Figure 2.

(A) Fractional preparation of water and alkaline extracts from licorice root (G. glabra) and distribution of major ingredients. (B) Major ingredients in each extract. Cited from Ref. [3].

2.2. Antiviral activity

2.2.1. Anti‐HIV activity

Human T‐cell leukemia virus I (HTLV‐I)‐bearing CD4‐positive human T‐cell line MT‐4 was cultured in suspension in an RPMI‐1640 medium supplemented with 10% FBS and infected with human immunodeficiency virus (HIV)‐1IIIB at a multiplicity of infection of 0.01. HIV‐ and mock‐infected MT‐4 cells were incubated for 5 days with different concentrations of extracts and the relative viable cell number was determined by MTT assay. The concentrations that reduced the viable cell number by 50% (CC50) and that increased the number of viable HIV‐infected cells to 50% of control (EC50) were determined from the dose‐response curve. The anti‐HIV activity was evaluated by the selectivity index (SI) (SI = CC50/EC50). Infection of MT‐4 cells with HIV‐1 reduced the cell viability to almost zero. Alkaline extract of licorice root (G. Glabra) showed the protective effect on HIV infection (SI > 9.2), although its anti‐HIV activity was much lower than that of anti‐HIV agents [azidothymidine (AZT), 2′,3′‐dideoxycytidine (ddC)] (SI = 3029–11,715) and an alkaline extract of the leaves of Sasa senanensis Rehder (SE) (SI = 42.7) (left column, Table 1). On the other hand, water extract of licorice root, flavonoid‐rich fraction, glycyrrhizin acid, glycyrrhetinic acid, flavonoids (iquiritin apioside, liquiritin 7‐apiosylglucose, liquiritin, neoliquiritin, liquiritigenin, isoliquiritin apioside, lucurzid, isoliquiritin, neoisoliquiritin, isoliquiritigenin), and polymethoxyflavonoids (tricin, 3,3′,4′,5,6,7,8‐heptamethoxyflavone, nobiletin, tangeretin, sudachitin) were all inactive (SI < 1), due to their higher cytotoxicity [4].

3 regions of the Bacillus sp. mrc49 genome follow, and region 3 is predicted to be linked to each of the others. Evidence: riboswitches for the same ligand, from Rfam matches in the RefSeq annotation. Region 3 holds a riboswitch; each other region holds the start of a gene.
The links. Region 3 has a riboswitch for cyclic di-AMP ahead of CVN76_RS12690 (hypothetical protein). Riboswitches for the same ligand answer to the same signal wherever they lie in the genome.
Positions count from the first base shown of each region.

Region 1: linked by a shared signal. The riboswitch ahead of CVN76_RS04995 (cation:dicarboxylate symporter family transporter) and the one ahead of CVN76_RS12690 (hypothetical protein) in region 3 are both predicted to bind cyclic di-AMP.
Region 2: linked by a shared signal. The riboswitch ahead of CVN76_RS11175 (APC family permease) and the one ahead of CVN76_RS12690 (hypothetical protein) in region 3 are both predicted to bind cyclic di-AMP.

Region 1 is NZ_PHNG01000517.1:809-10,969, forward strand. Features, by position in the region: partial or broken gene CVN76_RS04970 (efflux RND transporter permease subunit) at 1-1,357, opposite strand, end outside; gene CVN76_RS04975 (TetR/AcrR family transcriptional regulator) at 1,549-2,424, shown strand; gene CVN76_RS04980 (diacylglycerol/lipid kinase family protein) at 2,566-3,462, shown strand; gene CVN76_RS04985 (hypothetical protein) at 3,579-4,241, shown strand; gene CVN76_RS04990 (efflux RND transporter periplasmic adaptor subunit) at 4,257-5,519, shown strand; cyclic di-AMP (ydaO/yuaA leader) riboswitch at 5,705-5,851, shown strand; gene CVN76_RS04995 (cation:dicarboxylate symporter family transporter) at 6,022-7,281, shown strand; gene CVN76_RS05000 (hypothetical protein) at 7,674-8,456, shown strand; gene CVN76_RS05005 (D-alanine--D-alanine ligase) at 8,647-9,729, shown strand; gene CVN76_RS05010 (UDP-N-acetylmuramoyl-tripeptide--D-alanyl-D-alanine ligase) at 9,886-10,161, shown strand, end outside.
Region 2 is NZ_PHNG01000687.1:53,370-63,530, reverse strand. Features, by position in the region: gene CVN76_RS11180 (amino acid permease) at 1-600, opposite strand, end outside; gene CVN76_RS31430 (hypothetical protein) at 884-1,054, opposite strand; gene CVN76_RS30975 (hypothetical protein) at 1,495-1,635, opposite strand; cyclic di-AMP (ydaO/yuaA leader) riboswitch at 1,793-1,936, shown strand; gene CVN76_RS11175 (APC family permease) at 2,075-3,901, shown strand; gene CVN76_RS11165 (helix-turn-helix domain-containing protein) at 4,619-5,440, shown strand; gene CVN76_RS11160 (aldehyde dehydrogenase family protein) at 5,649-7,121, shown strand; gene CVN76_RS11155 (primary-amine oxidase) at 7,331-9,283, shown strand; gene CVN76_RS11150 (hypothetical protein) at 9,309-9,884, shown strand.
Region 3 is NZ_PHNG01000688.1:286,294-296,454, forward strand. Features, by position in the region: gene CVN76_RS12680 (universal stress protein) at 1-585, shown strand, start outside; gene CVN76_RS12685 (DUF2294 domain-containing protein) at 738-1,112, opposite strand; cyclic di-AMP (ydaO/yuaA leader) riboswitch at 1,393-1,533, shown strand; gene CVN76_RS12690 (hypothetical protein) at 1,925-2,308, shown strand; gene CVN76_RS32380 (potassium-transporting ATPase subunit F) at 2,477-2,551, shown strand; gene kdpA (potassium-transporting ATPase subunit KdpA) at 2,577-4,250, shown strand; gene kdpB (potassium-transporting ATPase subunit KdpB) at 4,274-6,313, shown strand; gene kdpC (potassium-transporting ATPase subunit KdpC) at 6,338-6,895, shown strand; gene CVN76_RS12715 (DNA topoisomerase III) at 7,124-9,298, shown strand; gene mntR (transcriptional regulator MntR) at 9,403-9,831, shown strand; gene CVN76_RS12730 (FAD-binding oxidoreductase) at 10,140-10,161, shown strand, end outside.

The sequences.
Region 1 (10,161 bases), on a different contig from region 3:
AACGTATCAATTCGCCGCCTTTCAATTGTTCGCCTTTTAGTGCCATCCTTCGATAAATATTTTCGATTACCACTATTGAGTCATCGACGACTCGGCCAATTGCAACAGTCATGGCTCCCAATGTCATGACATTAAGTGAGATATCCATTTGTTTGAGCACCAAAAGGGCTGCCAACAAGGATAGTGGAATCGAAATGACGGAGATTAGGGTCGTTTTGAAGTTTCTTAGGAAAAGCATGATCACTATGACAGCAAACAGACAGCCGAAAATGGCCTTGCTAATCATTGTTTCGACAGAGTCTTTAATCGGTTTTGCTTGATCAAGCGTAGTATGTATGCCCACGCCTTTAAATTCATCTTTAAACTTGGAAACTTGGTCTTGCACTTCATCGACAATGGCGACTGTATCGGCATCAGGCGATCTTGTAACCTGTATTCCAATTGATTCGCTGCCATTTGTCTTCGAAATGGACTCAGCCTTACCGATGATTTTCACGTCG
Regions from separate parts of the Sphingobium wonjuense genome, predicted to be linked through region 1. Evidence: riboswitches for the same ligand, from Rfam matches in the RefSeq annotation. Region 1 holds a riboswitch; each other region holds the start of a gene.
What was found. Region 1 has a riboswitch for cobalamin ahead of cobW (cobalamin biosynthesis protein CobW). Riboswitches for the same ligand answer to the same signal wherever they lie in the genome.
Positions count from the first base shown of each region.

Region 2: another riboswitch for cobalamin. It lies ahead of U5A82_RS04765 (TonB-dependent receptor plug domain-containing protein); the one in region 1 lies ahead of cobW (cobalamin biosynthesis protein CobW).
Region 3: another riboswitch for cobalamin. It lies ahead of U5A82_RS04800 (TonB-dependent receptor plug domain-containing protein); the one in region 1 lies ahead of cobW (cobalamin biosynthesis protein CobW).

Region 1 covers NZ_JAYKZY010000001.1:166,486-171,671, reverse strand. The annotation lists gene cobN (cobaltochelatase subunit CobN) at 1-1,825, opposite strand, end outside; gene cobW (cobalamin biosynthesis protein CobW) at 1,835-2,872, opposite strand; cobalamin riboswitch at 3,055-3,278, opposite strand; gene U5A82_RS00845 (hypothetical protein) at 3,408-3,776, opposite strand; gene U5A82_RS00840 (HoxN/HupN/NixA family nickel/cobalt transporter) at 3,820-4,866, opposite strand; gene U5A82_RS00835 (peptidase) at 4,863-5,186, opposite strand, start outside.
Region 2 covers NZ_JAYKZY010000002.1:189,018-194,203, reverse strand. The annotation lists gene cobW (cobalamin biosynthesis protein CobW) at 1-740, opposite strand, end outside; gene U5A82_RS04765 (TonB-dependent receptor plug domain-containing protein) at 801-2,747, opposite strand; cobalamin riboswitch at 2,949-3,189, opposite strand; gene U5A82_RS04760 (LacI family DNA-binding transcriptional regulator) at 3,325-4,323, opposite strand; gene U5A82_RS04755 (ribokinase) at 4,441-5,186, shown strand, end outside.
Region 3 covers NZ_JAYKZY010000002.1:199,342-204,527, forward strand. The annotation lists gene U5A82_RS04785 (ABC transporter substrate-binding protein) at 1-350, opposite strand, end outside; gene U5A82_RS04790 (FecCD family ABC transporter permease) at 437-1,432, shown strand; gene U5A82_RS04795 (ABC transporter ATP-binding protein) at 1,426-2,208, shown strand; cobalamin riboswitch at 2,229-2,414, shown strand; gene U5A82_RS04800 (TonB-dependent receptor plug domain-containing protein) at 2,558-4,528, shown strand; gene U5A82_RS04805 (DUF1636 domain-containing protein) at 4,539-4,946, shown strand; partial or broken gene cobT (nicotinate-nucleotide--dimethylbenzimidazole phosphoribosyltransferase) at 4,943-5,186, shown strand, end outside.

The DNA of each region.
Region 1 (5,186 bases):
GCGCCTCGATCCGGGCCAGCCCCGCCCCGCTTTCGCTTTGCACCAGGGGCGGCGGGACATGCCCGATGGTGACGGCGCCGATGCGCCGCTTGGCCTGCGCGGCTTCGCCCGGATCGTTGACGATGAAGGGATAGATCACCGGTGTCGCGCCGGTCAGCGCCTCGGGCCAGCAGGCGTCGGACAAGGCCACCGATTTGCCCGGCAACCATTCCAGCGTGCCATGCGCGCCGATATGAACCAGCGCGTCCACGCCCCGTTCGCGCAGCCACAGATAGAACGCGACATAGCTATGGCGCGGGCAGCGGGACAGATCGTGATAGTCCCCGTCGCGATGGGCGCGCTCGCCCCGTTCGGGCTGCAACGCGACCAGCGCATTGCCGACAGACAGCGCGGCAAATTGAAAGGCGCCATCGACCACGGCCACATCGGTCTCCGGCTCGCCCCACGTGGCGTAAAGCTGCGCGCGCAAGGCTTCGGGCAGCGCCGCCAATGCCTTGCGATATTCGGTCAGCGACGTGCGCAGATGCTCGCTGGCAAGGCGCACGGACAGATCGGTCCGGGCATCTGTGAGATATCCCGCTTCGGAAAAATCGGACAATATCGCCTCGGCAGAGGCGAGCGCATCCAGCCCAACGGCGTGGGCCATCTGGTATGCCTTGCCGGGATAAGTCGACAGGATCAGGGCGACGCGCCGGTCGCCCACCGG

Anti‐HIV activity (SI)Anti‐HSV activityAntitumor activity (TS)
SIMaximum cell recovery (%)Epithel. Tumor/Mesen. normal (Method I)Gingiva. Tumor/Gingiva. normal (Method II)
Method IMethod II
Licorice root extracts
Water extract (μg/ml)>1.3><1>4.660><1><1
Purified fraction of water extract (μg/ml)<13.46.850>3.54.2
Flavonoid‐rich fraction of water extract (μg/ml)<14.69.2695.55.2
Water extract (different lot) (pH 5.6) (μg/ml)><1<12.057><1><1